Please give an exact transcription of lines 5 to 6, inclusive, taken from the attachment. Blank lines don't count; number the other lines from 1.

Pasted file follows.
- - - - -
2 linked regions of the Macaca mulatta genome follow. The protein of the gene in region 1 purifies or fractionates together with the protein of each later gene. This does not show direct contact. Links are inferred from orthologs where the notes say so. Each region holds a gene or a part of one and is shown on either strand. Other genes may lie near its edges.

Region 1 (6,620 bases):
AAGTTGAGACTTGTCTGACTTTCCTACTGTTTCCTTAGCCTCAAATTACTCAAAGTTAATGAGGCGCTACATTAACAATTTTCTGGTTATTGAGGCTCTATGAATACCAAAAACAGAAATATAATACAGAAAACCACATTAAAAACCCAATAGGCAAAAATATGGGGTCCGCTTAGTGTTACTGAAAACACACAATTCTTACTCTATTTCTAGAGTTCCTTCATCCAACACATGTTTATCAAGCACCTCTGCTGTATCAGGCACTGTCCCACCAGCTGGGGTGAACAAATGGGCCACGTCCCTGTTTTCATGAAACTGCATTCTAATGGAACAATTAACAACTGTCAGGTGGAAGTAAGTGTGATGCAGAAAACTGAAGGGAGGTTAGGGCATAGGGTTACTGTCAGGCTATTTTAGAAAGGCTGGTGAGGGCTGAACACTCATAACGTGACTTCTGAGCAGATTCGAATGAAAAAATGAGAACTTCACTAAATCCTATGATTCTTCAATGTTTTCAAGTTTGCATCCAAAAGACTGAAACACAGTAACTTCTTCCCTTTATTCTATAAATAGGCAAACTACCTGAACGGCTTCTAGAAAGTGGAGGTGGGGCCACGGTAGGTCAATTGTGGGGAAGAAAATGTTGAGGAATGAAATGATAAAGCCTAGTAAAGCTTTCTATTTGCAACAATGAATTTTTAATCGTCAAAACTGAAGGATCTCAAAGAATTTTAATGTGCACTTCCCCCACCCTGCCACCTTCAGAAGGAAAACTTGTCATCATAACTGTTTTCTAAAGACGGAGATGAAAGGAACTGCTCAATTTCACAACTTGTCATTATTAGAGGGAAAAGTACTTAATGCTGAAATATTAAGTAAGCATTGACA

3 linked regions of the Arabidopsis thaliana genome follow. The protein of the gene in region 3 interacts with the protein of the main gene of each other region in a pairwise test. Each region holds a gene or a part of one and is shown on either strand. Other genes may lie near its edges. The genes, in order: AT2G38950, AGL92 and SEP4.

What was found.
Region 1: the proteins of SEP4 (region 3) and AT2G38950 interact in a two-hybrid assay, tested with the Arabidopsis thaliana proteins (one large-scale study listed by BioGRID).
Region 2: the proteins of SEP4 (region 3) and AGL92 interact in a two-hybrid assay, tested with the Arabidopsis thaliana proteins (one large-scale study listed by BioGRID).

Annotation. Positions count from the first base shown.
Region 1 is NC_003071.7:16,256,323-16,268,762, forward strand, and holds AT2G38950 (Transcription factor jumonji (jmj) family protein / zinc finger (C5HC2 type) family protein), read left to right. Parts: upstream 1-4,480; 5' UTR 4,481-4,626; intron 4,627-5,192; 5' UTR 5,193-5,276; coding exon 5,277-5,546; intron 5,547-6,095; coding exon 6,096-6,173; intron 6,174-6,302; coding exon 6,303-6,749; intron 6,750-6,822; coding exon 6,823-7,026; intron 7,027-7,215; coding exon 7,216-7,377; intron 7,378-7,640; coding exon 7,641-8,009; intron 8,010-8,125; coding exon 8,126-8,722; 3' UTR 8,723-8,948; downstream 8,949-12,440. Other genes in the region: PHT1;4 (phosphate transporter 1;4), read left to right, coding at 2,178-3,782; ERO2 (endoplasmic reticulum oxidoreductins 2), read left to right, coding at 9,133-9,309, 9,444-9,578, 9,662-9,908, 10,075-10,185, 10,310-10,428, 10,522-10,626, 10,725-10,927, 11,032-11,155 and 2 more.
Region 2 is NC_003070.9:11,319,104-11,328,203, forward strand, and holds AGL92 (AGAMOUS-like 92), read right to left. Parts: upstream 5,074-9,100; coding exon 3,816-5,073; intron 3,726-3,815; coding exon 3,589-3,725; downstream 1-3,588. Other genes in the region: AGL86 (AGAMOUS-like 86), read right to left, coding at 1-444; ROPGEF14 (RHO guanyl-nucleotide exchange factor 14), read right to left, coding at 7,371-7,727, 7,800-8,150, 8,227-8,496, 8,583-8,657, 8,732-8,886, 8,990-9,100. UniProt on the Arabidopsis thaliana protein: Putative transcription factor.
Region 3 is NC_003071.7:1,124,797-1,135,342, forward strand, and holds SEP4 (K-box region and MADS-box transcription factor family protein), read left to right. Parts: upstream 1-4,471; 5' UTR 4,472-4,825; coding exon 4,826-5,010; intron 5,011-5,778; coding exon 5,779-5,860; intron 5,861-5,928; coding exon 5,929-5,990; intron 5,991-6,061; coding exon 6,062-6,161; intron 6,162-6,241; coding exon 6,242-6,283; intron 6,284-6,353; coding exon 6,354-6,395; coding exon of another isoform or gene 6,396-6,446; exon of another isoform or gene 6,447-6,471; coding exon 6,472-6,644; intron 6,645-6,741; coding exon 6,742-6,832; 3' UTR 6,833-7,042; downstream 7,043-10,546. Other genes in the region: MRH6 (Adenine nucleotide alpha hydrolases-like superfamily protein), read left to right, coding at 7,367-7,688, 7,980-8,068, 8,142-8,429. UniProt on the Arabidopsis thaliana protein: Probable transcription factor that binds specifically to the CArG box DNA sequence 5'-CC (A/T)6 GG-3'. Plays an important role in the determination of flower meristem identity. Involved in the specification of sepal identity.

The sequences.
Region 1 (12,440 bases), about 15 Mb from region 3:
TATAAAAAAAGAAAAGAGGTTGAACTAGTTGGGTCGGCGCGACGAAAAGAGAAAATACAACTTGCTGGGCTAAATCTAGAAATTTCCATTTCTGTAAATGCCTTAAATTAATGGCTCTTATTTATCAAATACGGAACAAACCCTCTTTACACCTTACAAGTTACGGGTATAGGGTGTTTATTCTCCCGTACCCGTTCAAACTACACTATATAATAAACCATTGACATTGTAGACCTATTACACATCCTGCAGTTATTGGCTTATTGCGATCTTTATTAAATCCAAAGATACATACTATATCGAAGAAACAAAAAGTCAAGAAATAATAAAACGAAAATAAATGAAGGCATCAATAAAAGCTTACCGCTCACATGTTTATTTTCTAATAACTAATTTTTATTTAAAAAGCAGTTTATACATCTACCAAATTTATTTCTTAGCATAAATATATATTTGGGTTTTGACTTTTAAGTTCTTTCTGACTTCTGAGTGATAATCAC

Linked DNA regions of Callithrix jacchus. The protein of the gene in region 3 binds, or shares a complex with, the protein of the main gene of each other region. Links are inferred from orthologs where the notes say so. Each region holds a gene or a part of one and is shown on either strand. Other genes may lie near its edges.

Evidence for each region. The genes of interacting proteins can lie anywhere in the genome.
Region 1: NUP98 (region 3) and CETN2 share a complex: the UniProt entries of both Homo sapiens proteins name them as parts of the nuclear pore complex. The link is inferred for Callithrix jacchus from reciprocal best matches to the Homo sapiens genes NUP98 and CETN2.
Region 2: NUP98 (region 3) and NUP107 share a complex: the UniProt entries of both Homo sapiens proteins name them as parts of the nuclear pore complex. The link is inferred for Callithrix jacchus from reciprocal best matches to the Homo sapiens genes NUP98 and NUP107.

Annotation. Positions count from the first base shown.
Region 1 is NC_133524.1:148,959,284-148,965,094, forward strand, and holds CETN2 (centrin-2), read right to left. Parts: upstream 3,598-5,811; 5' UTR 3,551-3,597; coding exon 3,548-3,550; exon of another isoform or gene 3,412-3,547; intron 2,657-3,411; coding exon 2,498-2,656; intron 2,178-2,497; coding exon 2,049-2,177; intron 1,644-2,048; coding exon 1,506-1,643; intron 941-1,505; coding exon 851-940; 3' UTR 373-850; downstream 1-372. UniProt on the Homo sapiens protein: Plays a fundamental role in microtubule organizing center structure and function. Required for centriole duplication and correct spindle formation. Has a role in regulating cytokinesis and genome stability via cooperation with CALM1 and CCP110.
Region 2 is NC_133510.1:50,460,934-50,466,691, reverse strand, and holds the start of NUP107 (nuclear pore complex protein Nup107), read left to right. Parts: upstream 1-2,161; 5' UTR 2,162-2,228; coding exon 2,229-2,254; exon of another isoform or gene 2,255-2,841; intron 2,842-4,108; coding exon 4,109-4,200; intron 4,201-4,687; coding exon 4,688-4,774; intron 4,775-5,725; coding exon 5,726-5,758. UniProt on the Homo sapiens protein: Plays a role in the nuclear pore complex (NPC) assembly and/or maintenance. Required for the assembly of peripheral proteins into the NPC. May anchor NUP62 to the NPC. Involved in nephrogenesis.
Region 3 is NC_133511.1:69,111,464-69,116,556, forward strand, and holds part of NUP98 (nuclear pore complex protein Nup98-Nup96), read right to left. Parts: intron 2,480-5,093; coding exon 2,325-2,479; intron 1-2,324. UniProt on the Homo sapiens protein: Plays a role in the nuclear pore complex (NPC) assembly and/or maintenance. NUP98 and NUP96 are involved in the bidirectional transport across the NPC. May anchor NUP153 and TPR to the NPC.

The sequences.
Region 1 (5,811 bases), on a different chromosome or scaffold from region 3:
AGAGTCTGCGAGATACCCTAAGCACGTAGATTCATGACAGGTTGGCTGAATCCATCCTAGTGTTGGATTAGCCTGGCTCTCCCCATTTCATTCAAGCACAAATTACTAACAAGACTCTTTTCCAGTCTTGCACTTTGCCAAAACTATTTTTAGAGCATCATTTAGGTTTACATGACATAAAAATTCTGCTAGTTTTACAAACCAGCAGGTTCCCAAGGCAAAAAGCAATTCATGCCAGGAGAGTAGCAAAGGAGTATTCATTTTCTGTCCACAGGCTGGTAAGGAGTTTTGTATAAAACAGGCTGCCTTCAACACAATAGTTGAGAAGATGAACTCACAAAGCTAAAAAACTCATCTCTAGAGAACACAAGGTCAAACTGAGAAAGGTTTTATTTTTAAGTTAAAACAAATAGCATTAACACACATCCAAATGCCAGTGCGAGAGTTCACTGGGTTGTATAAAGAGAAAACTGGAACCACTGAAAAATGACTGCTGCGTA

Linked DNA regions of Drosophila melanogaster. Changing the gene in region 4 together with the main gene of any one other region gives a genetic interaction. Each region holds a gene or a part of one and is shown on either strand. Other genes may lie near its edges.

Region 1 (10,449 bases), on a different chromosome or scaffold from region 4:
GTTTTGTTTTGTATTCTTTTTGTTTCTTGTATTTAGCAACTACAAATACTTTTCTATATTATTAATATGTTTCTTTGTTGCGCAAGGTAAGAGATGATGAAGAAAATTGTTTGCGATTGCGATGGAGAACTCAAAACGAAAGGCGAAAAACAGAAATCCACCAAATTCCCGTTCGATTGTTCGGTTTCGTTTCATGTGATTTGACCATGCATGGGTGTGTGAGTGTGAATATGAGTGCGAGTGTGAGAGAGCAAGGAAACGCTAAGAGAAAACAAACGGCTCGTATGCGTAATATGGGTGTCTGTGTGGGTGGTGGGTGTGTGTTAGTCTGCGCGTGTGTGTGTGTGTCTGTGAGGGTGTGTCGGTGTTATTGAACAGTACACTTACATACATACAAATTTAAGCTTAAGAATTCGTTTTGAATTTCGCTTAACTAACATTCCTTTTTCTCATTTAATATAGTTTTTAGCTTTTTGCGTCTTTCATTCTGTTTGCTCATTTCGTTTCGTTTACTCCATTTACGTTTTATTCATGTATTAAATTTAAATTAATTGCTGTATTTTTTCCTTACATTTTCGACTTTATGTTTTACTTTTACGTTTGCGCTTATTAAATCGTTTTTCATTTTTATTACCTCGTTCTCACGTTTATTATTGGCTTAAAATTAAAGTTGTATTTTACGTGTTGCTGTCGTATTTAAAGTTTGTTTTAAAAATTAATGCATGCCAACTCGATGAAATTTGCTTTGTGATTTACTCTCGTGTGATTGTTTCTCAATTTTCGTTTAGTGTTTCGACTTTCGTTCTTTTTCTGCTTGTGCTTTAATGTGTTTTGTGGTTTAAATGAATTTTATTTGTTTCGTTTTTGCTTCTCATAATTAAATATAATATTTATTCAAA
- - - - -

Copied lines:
What was found.
Region 1: the proteins of SEP4 (region 3) and AT2G38950 interact in a two-hybrid assay, tested with the Arabidopsis thaliana proteins (one large-scale study listed by BioGRID).